China: The PLA Goes To The Moon

Richard D. Fisher, Jr.

China’s October 24 launch of its Chang-e 1 (Moon Goddess) Moon survey satellite has been heralded by the Chinese government as a “giant leap” for China’s peaceful exploration of outer space. But the launch of Chang-e, as well as subsequent Chinese Moon missions, to very likely include manned Moon activities, should also be viewed as a major step into space for China’s People’s Liberation Army (PLA), which controls all of China’s space activities.

It is perhaps somewhat hopeful that in late 2007 that China, Japan, and India—with some American inputs—are pursuing unmanned Moon exploration programs, whereas the United States, very likely China, and perhaps Russia, are pursuing manned Moon programs. And while there are positive pressures to prevent the possible militarization of Moon exploration, such as the 1979 United Nations Moon Treaty which forbids major weapons on the Moon or in its orbit, it is not likely that Moon exploration will for long remain separate from Earth’s violent politics.

The first race to the Moon in the 1960s occurred in the backdrop of the Cold War. While it can be said that neither the six U.S. manned missions to the Moon, nor the nine Soviet unmanned Moon missions involved military activities, both pursued extensive military space programs for Earth orbit. The Soviets developed several unmanned anti-satellite weapons, for a brief period had armed manned space stations (Almaz/Salyut), were unsuccessful in launching a large space weapons platform (Polyus), and did not complete plans for small and large armed space shuttles. The U.S. considered manned military space stations and even military Moon bases but did not pursue either. Political and financial disinterest following America’s initial Moon successes, plus program failure followed by social and political breakdown for the Soviets caused a hiatus in Moon activities. But it certainly worth considering that had the Soviet Union remained viable and powerful that the Cold War’s military competition would have been carried to the Moon.

In 2007 there is clearly a renewed interest in the Moon which as during the Cold War, is occurring amid a backdrop of looming strategic confrontations on Earth. This time it is a rising China which is seeking to assert itself globally, even as a military power, while pursuing broad commercial and economic cooperation with much of the world. However, China’s preparations to conquer the democratic government on Taiwan, which it claims as territory, its territorial conflicts with India and Japan, plus its pursuit of Greater Asian political dominance, make real the possibility of future wars with the United States and others. And like its Soviet Communist predecessor, China’s still Communist leadership is pursuing a broad space program to build its “comprehensive national strength” as well as to mobilize domestic support for its political dictatorship.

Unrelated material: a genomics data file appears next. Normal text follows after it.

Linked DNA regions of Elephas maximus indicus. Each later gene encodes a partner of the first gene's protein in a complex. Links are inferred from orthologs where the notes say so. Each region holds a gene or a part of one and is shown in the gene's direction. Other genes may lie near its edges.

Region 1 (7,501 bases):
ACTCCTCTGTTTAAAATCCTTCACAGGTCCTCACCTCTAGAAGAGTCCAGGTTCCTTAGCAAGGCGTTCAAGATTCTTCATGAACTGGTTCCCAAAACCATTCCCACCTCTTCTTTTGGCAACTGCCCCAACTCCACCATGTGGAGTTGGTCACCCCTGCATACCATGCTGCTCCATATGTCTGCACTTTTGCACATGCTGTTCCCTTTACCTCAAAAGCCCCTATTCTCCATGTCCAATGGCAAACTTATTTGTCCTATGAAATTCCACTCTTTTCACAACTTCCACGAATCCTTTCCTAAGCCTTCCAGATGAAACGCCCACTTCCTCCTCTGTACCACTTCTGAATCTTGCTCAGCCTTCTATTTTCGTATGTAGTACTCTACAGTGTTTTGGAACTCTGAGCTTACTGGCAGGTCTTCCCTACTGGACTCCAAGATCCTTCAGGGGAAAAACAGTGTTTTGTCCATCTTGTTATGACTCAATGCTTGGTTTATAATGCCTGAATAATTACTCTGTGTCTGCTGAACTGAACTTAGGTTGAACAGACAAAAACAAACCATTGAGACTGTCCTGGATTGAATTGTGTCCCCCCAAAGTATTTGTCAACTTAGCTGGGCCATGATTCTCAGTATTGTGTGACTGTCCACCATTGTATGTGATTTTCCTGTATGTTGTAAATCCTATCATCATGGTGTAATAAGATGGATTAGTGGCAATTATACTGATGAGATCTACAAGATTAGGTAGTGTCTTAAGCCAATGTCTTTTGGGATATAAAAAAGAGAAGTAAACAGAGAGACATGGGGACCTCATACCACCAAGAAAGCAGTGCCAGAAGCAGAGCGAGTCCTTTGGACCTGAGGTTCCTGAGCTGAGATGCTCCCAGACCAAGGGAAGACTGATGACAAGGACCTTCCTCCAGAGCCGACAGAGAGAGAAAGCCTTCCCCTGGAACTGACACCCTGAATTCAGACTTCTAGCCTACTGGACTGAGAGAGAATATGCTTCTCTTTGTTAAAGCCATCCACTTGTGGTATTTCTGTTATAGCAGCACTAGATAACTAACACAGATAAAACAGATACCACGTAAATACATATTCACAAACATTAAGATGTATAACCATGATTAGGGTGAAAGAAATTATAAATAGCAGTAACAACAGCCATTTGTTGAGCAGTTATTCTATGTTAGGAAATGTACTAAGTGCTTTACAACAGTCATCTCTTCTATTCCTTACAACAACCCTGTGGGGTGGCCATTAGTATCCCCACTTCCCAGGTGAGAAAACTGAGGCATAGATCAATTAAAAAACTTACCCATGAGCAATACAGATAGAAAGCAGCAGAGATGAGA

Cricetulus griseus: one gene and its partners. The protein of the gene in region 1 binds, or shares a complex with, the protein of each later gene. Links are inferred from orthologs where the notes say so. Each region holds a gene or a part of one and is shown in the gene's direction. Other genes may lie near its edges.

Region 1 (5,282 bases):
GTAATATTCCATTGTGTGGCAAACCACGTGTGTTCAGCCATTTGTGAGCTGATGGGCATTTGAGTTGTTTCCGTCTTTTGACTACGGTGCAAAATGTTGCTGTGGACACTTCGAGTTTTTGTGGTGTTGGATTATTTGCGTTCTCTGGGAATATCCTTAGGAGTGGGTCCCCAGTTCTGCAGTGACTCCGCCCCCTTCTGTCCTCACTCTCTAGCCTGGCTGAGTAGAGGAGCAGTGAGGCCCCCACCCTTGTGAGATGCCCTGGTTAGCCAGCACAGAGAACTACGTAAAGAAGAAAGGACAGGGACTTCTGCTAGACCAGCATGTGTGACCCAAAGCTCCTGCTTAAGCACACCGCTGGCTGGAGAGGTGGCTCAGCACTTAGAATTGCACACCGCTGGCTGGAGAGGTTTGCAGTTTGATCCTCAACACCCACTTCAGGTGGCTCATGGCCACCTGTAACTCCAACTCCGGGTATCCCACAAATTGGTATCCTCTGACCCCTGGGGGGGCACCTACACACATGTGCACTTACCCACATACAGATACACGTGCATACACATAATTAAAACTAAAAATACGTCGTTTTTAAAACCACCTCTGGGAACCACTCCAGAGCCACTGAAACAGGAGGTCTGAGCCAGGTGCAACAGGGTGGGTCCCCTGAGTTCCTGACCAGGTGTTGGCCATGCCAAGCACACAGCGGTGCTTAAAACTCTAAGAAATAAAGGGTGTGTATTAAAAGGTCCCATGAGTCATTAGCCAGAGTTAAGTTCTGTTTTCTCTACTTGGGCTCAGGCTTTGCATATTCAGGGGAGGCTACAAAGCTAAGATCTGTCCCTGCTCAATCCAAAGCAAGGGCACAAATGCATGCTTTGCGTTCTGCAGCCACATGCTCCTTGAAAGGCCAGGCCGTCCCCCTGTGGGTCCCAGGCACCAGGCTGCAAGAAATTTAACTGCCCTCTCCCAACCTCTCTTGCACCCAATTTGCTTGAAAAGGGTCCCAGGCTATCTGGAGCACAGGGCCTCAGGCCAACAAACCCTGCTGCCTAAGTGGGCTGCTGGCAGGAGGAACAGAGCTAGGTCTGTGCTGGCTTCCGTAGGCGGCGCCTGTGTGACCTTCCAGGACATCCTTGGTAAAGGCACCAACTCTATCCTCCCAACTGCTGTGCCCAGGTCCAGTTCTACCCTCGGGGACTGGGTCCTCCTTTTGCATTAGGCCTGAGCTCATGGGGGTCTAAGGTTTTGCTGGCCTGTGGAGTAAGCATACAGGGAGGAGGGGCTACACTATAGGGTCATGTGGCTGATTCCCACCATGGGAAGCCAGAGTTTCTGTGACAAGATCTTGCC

China’s Change-e series, which will include landing a Moon rover vehicle by 2012 and a sample return mission by 2017, and its Shenzhou manned capsule, constitute the most well known aspects of China space program. However, high level Chinese policy dictates that all civil research be made available for the military’s benefit, plus the PLA’s overall control of the space program, underscore Shenzhou’s and possibly even Change-e 1’s use to advance military goals. All six Shenzhou missions have carried either electronic or optical surveillance systems, and on October 23 a Hong Kong human rights group reported that China will use a nuclear submarine to communicate command signals to Change-e 1, so as to exercise military control of future ASAT craft.

China shocked most of the world this past January when it successfully tested its SC-19 direct ascent anti-satellite missile, which was derived from its KT-1 solid fuel space launch vehicle. However, since the early 1990s PLA literature on space warfare has been voluminous and Chinese space technical literature indicates a healthy PLA interest in a range of anti-satellite and space warfare platforms, to include Earth-bombing space platforms and aircraft that can operate at very high altitudes and in low Earth Orbit. In 2004 a PLA officer explained to me that the PLA was debating which existing PLA service should dominate a new “Space Force” that would be co-equal with other PLA services.

Chinese military scholars are also apparently debating how much China should honor existing space “law” or even “convention” as they explore the PLA’s requirements to exercise “space dominance.” This activity, when combined with China’s penchant for secrecy, prompts many troubling questions about China’s future in space. Will future Chinese space labs, space stations and planned space shuttle platforms also be configured for military use as have the Shenzhou series? Should a China that is apparently moving ahead to prepare for active and passive outer space warfare in Earth orbit also be expected to prepare for combat on the Moon?

All of this justifies our seeking a deeper dialogue with China, and especially with its military-space officers and academics. But as long China refuses to be fully transparent about its military-space intentions, other space faring nations have little choice but to defend their access to space, their assets in space, and if necessary, to build a full range of military-space capabilities to deter China.

Author Note
Richard D. Fisher, Jr. is a Vice President with the International Assessment and Strategy Center in Alexandria, Virginia.